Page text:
Continued investment, partnerships, and grants to support Black women and girls and Black women-led organizations are coming from Goldman Sachs, Black Girls Freedom Fund and Black Girl Ventures.
When we fight to raise the economic conditions and strengthen the workplace protections afforded to Black women, we improve outcomes for Black families, Black communities, and everyone else too. As a result, we improve our chances of having fully realized the American dream. If Black women don’t get justice, then it will remain elusive for all.
About Dr. Kerry Mitchell Brown
As a scholar-practitioner, Dr. Kerry Mitchell Brown draws on theory and practice from management, organizations, and social movements to construct a multidimensional framework for racial equity and organizational transformation that goes beyond slogans and outdated diversity and inclusion practices toward being highly equitable and highly cohesive.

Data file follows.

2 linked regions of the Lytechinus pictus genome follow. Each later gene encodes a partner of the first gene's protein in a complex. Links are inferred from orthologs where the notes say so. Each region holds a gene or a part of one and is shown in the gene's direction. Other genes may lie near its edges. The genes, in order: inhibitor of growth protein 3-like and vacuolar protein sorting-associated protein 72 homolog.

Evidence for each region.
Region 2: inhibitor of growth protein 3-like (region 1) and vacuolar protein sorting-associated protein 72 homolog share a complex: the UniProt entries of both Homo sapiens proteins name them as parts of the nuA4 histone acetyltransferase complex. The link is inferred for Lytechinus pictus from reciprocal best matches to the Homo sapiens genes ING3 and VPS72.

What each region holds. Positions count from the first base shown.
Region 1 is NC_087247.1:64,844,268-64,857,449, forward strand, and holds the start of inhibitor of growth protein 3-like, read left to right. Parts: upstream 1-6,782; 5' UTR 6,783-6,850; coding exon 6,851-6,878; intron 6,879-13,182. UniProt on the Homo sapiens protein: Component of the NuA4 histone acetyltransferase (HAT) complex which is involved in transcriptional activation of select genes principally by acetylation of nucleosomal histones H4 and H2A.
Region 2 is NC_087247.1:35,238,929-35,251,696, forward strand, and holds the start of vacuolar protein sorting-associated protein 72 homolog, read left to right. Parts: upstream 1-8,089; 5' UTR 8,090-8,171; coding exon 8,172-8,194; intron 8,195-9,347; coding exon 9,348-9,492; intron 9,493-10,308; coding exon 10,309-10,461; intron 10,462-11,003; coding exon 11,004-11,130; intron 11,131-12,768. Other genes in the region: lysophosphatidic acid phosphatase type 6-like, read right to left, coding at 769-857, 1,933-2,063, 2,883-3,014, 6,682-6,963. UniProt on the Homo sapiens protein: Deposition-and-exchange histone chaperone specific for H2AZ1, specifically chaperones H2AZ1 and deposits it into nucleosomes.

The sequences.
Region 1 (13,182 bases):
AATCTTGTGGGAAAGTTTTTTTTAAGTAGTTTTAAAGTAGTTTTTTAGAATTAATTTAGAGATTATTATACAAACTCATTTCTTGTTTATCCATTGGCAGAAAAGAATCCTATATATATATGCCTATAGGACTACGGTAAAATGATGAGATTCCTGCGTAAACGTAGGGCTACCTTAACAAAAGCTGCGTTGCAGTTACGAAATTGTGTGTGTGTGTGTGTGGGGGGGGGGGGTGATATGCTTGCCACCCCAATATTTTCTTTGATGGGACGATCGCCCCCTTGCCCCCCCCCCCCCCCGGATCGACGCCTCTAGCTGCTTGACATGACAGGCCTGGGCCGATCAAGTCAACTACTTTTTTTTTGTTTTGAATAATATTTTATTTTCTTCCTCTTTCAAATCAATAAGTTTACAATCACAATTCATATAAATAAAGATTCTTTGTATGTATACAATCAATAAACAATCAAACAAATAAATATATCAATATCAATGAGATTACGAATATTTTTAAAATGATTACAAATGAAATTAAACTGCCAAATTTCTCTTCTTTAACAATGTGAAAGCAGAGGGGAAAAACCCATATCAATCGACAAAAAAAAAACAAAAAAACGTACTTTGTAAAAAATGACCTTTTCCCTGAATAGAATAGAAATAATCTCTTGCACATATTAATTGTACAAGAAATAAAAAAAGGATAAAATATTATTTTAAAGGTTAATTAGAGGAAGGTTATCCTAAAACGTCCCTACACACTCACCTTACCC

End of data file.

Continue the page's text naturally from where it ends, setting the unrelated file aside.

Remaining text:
Dr. Brown holds a Ph.D. in Organizations and Management, an M.B.A., and a BSBA in Finance, and is a Gestalt OSD Certified Practitioner.
For more than 20 years, Dr. Brown has facilitated discussions and group learning within progressive, social justice, non-profit, higher education, and Fortune 100 organizations about sensitive topics, such as the intersections of race/racism, gender/sexism, and privilege/class, as well as politics, democracy, and other social justice issues. She leads processes to enable organizations to make seismic shifts and eliminate the contradictions in their rightful space by working with constituents at all levels to examine how anti-Black racism impacts their work and how they function.